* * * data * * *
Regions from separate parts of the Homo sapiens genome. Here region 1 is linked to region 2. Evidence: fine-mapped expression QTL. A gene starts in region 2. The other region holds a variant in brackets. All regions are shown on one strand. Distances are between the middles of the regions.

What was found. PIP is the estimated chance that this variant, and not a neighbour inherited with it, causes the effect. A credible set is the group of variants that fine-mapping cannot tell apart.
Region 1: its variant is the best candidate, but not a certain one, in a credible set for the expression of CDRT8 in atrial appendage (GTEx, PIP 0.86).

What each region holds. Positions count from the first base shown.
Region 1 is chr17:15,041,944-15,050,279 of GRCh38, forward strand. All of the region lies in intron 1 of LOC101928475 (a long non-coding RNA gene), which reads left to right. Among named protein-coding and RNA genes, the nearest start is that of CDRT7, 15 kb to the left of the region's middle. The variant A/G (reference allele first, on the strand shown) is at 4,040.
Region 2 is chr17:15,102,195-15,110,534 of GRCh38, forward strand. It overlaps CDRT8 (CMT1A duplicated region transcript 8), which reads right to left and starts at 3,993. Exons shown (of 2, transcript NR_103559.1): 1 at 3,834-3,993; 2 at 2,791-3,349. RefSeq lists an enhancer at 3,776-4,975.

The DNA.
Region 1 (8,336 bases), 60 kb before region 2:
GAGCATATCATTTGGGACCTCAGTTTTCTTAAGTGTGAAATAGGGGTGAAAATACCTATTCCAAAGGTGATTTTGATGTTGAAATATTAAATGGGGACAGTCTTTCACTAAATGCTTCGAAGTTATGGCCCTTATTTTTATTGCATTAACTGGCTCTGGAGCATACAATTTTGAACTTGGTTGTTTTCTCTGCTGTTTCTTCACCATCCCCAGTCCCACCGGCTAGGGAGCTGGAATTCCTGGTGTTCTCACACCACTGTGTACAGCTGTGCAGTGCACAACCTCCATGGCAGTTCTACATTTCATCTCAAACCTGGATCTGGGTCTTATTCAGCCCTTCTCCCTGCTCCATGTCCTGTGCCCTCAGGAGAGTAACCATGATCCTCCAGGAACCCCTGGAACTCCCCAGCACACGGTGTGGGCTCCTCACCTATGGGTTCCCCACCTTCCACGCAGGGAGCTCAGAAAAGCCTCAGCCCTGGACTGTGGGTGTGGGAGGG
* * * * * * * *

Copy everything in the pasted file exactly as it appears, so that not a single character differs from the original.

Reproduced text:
Regions from separate parts of the Homo sapiens genome. Here region 1 is linked to region 2. Evidence: fine-mapped expression QTL. A gene starts in region 2. The other region holds a variant in brackets. All regions are shown on one strand. Distances are between the middles of the regions.

What was found. PIP is the estimated chance that this variant, and not a neighbour inherited with it, causes the effect. A credible set is the group of variants that fine-mapping cannot tell apart.
Region 1: its variant is the best candidate, but not a certain one, in a credible set for the expression of CDRT8 in atrial appendage (GTEx, PIP 0.86).

What each region holds. Positions count from the first base shown.
Region 1 is chr17:15,041,944-15,050,279 of GRCh38, forward strand. All of the region lies in intron 1 of LOC101928475 (a long non-coding RNA gene), which reads left to right. Among named protein-coding and RNA genes, the nearest start is that of CDRT7, 15 kb to the left of the region's middle. The variant A/G (reference allele first, on the strand shown) is at 4,040.
Region 2 is chr17:15,102,195-15,110,534 of GRCh38, forward strand. It overlaps CDRT8 (CMT1A duplicated region transcript 8), which reads right to left and starts at 3,993. Exons shown (of 2, transcript NR_103559.1): 1 at 3,834-3,993; 2 at 2,791-3,349. RefSeq lists an enhancer at 3,776-4,975.

The DNA.
Region 1 (8,336 bases), 60 kb before region 2:
GAGCATATCATTTGGGACCTCAGTTTTCTTAAGTGTGAAATAGGGGTGAAAATACCTATTCCAAAGGTGATTTTGATGTTGAAATATTAAATGGGGACAGTCTTTCACTAAATGCTTCGAAGTTATGGCCCTTATTTTTATTGCATTAACTGGCTCTGGAGCATACAATTTTGAACTTGGTTGTTTTCTCTGCTGTTTCTTCACCATCCCCAGTCCCACCGGCTAGGGAGCTGGAATTCCTGGTGTTCTCACACCACTGTGTACAGCTGTGCAGTGCACAACCTCCATGGCAGTTCTACATTTCATCTCAAACCTGGATCTGGGTCTTATTCAGCCCTTCTCCCTGCTCCATGTCCTGTGCCCTCAGGAGAGTAACCATGATCCTCCAGGAACCCCTGGAACTCCCCAGCACACGGTGTGGGCTCCTCACCTATGGGTTCCCCACCTTCCACGCAGGGAGCTCAGAAAAGCCTCAGCCCTGGACTGTGGGTGTGGGAGGG